Perhaps Eureka’s most significant extra, which accompanies every BD and DVD release of the 2006 restoration, is Luciano Berriatúa’s The Language of Shadows documentary (52:37). It’s very informative but seems quite oddly structured, concerning itself with Murnau’s early years right up to and including the filming of Nosferatu – and that’s it. This is because it’s actually part of a series of Language of Shadows documentaries covering the whole of Murnau’s life, which weigh in at a hefty total of 240min. They were originally titled El lenguaje de las sombras (1996–1998, despite some sources claiming 1995) and were written and directed by Luciano Berriatúa for Televisión Española, Madrid. The Friedrich-Wilhelm-Murnau-Stiftung (FWMS) acquired the rights to the Spanish language originals, dubbed them into German, carved them up fairly randomly and slapped a new copyright date of 2007 on the resultant fragments. These vary wildly in length from 6–54min and are included on various releases of Murnau’s films worldwide. The majority of the series remains unreleased and some of it is inevitably dated, especially as so many of Murnau’s films have been restored over the last couple of decades. However, it seems a shame, resorting to chopping up this impressive beast and releasing it in such a piecemeal, haphazard fashion. An added irony is that even the Spanish releases including it now have chopped-up, German-dubbed, Spanish-subtitled scraps of a documentary that was in Spanish in the first place. Hardly the best advert for preservation of original forms of works then.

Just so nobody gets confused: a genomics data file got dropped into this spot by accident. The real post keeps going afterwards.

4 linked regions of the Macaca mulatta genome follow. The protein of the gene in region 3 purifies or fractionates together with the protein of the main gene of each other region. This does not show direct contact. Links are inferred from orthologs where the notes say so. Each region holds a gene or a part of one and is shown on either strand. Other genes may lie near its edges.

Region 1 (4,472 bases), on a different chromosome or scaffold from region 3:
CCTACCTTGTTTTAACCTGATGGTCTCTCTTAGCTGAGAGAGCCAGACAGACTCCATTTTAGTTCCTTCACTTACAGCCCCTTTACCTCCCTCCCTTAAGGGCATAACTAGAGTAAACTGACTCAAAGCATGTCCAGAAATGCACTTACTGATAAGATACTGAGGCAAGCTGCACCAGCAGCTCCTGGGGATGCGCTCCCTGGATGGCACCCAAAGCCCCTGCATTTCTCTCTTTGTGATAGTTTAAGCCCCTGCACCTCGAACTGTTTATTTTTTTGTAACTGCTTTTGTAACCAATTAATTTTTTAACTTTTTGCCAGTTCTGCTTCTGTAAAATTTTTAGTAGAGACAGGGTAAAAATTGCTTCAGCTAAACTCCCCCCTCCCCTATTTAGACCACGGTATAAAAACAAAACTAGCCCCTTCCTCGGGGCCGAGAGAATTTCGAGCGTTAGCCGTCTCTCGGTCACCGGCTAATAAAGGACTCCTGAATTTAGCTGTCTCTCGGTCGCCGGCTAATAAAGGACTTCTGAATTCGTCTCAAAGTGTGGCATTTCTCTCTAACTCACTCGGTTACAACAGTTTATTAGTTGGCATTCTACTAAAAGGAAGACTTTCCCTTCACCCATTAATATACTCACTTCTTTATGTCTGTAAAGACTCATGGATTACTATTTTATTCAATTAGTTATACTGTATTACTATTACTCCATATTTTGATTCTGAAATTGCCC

Once again, the BFI BD features Nosferatu‘s excellent 1995 restoration, while the other four feature the latest (though not always superior) 2006 digital restoration; both are similarly complete. The 2006 restoration is very good but can occasionally have a tendency to look almost too clean and somewhat digitised. The BFI 1995 restoration has more visible damage and is often darker with fewer shadow details, but in its favour it has a more consistent image quality throughout. Because of having had less digital manipulation it often retains added detail and, subjectively speaking, looks somehow more ‘authentic’.

Nosferatu (1922) UK BFI Blu-ray, Wolfgang Heinz (L) as first mate and Max Nemitz as the captain

Nosferatu (1922) UK BFI Blu-ray; Wolfgang Heinz (L) as first mate and Max Nemitz as the captain. Tinting for dusk.